The absence of Bellini's celebrated "Norma" from the Metropolitan Opera repertoire for more than two decades probably has more than one cause. James Levine's relative lack of enthusiasm for bel canto opera is likely among them, but the most widely noted is the absence of sopranos capable of meeting the title role's myriad challenges.
The absence of Bellini’s celebrated “Norma” from the Metropolitan Opera repertoire for more than two decades probably has more than one cause. James Levine’s relative lack of enthusiasm for bel canto opera is likely among them, but the most widely noted is the absence of sopranos capable of meeting the title role’s myriad challenges. It can’t have helped that the last reigning Met diva to tackle the role, Renata Scotto, went down in flames, as it were.
The anticipation for the company’s new production, starring Jane Eaglen, was thus unnaturally high (all perfs sold out quickly), and among opera fanatics this kind of anticipation is often tinged with a fatalistic relish: How grisly will it be? The reasons for this peculiar, gleeful trepidation stemmed partially from Eaglen’s reputation as a noted Wagnerian singer; although Lilli Lehmann, the Met’s first Norma, sang both Norma and all three Brunnhildes, dramatic sopranos specializing in both are exceedingly rare.
There is also the matter of Eaglen’s physical suitability for the role: She’s a plus-sized woman — to the nth power, actually. Like it or not — and those who consider opera’s primary allure to be music certainly don’t — opera fans expect more dramatic credibility onstage these days. The title character is a Druid priestess who has betrayed her vow of chastity and given birth to two children by the Roman proconsul Pollione. Norma’s anger and despair at the discovery of Pollione’s affair with assistant priestess Adalgisa is the dramatic crux of the opera. Heavy emoting is encouraged throughout.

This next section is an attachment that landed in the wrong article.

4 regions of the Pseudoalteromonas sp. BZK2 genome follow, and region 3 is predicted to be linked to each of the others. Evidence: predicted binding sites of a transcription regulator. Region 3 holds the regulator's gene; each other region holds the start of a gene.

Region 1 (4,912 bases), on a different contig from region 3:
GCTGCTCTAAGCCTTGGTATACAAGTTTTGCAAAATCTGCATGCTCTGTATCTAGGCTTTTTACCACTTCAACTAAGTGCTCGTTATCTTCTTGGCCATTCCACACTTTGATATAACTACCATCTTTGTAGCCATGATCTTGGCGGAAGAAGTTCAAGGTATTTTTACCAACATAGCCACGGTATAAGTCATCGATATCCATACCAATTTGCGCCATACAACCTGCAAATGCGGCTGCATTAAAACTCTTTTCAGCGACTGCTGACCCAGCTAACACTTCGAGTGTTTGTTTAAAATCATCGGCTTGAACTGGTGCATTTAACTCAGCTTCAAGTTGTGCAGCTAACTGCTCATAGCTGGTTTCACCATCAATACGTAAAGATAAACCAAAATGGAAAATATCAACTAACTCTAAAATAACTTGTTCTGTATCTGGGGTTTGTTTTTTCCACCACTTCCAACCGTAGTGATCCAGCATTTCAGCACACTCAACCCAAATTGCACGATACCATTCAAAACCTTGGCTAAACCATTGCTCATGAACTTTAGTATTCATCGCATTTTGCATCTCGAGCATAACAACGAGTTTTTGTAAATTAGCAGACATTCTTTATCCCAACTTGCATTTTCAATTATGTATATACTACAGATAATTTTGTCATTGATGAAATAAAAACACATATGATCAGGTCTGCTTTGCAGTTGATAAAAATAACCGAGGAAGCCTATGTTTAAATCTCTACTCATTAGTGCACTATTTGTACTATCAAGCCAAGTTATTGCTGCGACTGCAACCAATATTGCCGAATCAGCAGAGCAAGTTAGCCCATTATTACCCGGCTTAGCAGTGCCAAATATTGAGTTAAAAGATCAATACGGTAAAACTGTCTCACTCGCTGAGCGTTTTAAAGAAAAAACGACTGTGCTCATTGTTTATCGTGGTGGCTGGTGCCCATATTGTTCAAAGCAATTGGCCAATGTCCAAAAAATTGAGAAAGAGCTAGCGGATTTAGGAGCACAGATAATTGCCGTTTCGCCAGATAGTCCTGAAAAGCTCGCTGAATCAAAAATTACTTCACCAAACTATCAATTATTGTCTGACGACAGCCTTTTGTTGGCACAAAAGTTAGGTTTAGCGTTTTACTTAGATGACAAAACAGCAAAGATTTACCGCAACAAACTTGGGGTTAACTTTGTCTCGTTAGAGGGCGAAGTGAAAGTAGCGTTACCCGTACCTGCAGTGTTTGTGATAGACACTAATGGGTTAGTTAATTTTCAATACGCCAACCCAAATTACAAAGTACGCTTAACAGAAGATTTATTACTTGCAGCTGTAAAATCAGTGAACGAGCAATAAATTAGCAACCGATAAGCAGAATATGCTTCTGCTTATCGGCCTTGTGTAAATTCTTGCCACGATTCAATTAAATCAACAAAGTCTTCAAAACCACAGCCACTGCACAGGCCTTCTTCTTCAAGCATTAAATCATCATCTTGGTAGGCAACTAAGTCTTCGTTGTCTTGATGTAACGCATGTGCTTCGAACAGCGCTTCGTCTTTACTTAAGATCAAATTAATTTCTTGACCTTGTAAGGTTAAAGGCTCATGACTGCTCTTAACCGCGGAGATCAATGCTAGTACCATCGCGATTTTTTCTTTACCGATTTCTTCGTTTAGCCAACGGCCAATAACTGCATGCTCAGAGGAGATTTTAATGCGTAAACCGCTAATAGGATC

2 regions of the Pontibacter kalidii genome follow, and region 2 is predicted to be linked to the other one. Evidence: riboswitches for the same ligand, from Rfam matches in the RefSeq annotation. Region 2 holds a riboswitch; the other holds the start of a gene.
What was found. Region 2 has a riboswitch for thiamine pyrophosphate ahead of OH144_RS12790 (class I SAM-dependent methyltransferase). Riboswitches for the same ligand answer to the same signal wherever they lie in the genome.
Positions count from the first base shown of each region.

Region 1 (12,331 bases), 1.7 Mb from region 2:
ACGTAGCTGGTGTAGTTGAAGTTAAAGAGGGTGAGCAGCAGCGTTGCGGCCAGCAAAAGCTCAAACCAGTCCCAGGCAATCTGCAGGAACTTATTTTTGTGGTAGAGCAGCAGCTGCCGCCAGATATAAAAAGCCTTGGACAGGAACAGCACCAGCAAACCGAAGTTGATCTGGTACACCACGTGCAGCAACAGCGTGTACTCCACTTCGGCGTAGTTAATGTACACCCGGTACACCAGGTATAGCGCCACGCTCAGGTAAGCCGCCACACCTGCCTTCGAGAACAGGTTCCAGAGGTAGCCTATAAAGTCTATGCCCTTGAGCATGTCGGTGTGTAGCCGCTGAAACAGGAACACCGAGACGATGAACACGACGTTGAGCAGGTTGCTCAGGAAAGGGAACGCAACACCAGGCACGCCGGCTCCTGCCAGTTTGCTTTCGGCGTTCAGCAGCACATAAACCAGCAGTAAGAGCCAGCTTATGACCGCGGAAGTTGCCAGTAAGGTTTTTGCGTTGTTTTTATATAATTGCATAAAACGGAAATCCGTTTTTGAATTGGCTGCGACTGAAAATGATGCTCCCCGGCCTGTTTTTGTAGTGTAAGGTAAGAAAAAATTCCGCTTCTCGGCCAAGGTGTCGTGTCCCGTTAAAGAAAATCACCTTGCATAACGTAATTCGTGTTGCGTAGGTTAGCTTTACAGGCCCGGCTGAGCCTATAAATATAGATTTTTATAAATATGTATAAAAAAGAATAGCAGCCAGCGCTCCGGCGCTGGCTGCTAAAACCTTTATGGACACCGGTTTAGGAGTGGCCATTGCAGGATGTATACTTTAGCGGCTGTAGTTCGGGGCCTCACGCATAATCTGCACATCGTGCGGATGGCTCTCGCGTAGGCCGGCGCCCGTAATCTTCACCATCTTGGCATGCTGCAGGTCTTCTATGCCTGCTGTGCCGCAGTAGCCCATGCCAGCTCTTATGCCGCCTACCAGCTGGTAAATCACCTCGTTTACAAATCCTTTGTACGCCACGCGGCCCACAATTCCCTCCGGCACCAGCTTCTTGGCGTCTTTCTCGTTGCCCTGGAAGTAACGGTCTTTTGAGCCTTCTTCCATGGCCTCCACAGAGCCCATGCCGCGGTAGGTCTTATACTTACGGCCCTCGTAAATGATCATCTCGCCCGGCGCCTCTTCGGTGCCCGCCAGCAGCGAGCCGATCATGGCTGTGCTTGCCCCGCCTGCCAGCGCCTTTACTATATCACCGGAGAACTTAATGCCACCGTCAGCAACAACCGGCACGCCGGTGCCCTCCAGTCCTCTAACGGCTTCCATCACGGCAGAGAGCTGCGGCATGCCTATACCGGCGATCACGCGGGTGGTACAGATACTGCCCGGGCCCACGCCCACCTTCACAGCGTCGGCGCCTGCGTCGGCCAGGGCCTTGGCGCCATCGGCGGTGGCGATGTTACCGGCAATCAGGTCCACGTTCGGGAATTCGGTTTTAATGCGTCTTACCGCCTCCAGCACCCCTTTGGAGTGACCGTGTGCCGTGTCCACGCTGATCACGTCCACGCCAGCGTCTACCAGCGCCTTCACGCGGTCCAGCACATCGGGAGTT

Sadly, Eaglen’s performance, although it mustered some dramatic expressiveness and vocal persuasiveness over the course of the opera’s three hours, is not likely to excite anyone. The first-act aria “Casta diva,” the hypnotic invocation to the moon goddess by which any Norma will ultimately be judged, was particularly disappointing. Her singing lacked the fluidity and seamless phrasing that is indispensable here — and so central to the allure of Bellini’s music.
Pinpoint accuracy in the florid passages was also missing. Eaglen’s supersized soprano has been soaring over Wagner orchestrations for so long that it seems to have lost some focus at the top of her range, and that’s a liability here.
Still, “Casta diva” aside(!), Eaglen had many impressive moments, and if her singing did not have all the delicacy one might hope for it was often thrillingly powerful. The famous duet with Adalgisa (a splendid Dolora Zajick) was beautifully rendered. Dramatically, Eaglen’s was not a performance of endless nuance — Norma’s moods were two: angry and not angry — she outlined the basic poles of this betrayed woman’s dilemma firmly enough.
By no means a bel canto specialist herself, Zajick sang with gorgeous clarity and firm tone, carrying off the evening’s vocal laurels here just as she did last season in the Met’s woebegone new “Trovatore.” There wasn’t much competition from the generic Pollione of Richard Margison, although the ebony-voiced bass Hao Jiang Tian, as Norma’s dad, Oroveso, and newcomer Jennifer Check, as Clotilde, were excellent in supporting roles.
John Copley’s stark production didn’t make up for any lack of vocal pyrotechnics by substituting theatrical ones. Mostly black, and lit with occasional splashes of red by Duane Schuler, it looked more Japanese than anything else. All the action took place on a raked, black-lacquered platform, onto which the chorus shuffled dutifully at regular intervals.
Perhaps in an effort to avoid standard cliches, there wasn’t a damn tree in sight — or much else, really — making one wonder whether we were dealing with Druids or worshipers at the shrine of minimalism. In the first act the backdrop, also black, slid open to reveal a massive moon; for a surreal moment it looked like a giant eye widening in dismay — perhaps in reaction to Eaglen’s struggles with “Casta diva”?
Pollione - Richard Margison
Flavio - Eduardo Valdes
Norma - Jane Eaglen
Adalgisa - Dolora Zajick
Clotilde - Jennifer Check